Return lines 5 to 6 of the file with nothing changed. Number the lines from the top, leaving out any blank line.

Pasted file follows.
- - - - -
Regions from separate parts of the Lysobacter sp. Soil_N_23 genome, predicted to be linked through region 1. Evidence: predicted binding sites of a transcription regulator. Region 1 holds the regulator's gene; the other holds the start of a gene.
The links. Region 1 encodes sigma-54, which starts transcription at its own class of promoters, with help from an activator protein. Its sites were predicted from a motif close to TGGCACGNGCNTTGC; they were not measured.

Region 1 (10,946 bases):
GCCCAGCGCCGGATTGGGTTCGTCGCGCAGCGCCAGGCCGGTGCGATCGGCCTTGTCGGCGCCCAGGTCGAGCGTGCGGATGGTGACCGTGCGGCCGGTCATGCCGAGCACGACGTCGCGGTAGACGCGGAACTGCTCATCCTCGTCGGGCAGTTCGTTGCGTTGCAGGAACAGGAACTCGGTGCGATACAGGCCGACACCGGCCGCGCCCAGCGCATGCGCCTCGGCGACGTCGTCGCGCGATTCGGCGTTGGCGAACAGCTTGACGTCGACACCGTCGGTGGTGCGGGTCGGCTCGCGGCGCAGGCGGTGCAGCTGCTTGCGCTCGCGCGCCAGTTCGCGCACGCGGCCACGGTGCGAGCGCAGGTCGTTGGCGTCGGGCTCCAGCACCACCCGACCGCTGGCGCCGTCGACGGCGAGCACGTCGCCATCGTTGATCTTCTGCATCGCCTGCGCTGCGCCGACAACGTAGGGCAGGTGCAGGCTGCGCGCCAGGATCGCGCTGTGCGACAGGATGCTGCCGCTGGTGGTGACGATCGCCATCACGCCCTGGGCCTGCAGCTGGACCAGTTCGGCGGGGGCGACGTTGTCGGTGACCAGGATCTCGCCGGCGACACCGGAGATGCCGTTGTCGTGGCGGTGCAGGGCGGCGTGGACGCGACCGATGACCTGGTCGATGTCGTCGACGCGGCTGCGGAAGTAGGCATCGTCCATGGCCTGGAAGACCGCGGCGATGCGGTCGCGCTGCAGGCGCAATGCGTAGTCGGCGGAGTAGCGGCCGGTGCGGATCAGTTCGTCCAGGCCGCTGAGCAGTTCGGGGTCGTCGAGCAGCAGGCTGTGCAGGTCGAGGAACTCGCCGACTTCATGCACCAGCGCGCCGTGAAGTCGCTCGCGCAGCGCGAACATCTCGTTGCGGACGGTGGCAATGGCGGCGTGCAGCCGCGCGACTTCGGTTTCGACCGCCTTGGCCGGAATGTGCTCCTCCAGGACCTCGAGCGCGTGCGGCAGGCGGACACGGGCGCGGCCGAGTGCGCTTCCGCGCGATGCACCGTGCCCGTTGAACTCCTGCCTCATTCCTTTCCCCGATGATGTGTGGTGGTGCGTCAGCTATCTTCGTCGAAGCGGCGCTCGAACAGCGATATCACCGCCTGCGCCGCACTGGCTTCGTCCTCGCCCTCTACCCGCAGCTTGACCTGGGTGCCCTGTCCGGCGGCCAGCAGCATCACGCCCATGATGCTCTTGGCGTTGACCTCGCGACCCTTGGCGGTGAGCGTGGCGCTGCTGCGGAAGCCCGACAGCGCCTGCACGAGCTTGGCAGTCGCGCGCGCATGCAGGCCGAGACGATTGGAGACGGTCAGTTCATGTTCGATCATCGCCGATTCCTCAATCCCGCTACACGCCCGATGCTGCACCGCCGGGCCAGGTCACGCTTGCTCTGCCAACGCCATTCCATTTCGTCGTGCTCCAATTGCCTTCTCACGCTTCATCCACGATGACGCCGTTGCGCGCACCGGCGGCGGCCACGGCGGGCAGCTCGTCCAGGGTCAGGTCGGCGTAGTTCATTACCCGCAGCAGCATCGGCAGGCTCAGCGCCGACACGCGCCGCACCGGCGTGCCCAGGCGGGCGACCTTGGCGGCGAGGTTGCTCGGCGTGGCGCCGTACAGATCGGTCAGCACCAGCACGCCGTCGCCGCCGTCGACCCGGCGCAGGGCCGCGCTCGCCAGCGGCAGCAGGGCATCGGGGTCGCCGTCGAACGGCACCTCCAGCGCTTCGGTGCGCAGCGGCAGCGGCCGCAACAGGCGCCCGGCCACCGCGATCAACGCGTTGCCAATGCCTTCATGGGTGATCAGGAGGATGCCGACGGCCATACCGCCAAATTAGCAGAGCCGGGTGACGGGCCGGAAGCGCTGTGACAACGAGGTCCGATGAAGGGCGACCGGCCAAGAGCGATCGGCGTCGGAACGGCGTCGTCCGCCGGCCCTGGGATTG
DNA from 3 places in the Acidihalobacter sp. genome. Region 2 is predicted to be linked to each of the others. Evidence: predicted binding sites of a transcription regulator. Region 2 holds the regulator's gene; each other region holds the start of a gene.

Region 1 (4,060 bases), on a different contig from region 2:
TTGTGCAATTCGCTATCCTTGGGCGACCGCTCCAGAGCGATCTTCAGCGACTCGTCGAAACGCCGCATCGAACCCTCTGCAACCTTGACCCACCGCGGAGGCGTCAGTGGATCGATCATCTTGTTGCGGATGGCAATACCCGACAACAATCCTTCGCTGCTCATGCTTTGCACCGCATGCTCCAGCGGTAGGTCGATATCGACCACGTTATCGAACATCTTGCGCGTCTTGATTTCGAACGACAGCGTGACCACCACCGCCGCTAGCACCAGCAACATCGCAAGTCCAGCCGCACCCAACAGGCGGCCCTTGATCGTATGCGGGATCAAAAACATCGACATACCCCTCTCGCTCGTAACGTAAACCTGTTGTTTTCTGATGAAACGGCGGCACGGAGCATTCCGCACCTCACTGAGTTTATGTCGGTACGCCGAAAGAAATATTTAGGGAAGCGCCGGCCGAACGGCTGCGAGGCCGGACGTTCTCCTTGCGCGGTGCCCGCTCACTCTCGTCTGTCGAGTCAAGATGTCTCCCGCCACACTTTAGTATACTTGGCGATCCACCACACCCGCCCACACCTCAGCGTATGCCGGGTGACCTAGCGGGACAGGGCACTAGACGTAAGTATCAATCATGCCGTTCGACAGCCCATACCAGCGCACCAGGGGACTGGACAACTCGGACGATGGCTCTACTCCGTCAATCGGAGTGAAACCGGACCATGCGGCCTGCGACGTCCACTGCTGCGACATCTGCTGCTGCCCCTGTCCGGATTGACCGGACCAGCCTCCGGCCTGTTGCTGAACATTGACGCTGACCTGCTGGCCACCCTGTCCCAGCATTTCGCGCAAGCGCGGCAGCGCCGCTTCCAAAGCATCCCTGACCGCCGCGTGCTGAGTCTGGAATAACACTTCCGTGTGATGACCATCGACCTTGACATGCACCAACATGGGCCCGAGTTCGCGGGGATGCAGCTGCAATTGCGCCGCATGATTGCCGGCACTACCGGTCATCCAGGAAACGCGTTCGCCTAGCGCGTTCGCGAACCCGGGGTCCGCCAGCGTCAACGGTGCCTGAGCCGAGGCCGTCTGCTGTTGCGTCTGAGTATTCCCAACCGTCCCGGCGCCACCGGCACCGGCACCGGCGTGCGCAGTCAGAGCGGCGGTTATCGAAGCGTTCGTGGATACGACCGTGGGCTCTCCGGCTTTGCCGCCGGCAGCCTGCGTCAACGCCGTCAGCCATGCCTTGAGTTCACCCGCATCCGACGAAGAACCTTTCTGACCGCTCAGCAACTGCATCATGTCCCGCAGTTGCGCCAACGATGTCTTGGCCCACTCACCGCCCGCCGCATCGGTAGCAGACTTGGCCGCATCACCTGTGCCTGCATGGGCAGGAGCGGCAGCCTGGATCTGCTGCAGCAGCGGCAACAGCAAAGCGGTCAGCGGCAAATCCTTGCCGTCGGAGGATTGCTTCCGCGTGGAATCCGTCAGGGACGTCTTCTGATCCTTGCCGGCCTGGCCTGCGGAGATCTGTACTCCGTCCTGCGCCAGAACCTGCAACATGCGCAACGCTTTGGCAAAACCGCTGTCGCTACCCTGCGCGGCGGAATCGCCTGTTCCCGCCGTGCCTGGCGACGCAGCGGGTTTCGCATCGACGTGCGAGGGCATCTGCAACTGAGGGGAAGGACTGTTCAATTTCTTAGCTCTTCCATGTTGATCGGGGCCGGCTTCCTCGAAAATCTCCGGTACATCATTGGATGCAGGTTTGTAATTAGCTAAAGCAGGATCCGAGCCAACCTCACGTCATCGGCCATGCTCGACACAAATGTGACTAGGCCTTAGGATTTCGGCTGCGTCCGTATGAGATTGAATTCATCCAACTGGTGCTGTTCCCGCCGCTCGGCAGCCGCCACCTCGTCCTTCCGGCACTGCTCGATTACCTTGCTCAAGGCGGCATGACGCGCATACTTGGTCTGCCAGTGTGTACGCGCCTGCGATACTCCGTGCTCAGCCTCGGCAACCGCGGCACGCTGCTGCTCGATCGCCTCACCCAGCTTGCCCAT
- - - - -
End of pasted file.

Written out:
DNA from 3 places in the Acidihalobacter sp. genome. Region 2 is predicted to be linked to each of the others. Evidence: predicted binding sites of a transcription regulator. Region 2 holds the regulator's gene; each other region holds the start of a gene.

Region 1 (4,060 bases), on a different contig from region 2: